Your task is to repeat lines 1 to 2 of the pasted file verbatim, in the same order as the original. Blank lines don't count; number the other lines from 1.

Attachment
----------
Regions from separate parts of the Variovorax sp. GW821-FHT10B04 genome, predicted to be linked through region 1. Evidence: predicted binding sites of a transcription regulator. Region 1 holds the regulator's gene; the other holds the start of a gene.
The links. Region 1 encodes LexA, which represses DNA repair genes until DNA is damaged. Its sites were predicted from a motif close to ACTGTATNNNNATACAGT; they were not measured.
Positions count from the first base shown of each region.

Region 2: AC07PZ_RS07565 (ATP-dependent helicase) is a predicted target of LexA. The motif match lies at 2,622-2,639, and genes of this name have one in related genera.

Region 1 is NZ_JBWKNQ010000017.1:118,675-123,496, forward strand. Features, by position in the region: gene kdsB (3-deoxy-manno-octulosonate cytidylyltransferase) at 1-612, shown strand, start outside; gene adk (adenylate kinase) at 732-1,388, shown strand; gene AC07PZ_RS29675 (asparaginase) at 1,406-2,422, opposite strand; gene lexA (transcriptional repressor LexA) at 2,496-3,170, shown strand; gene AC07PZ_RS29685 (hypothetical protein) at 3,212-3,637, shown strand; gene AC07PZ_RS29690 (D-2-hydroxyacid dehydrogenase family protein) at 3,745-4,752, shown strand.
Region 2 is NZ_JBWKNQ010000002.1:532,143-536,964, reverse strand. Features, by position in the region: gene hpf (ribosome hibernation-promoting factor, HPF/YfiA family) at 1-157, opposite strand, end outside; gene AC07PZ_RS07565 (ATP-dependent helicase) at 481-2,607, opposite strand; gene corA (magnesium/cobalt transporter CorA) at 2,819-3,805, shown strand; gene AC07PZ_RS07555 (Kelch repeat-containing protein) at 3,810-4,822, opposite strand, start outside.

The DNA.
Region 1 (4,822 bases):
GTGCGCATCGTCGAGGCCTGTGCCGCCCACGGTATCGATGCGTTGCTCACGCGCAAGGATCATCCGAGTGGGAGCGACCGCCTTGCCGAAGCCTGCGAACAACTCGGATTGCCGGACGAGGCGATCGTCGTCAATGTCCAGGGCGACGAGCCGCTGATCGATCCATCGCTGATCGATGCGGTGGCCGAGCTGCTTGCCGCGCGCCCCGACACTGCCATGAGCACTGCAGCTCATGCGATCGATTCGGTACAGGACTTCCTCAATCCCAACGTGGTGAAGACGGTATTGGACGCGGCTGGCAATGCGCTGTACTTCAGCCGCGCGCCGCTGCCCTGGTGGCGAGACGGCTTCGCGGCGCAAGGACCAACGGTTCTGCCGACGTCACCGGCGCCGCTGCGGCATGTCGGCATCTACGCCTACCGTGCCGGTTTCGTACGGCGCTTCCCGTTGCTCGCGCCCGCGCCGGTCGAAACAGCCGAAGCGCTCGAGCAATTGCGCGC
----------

Regions from separate parts of the Variovorax sp. GW821-FHT10B04 genome, predicted to be linked through region 1. Evidence: predicted binding sites of a transcription regulator. Region 1 holds the regulator's gene; the other holds the start of a gene.
The links. Region 1 encodes LexA, which represses DNA repair genes until DNA is damaged. Its sites were predicted from a motif close to ACTGTATNNNNATACAGT; they were not measured.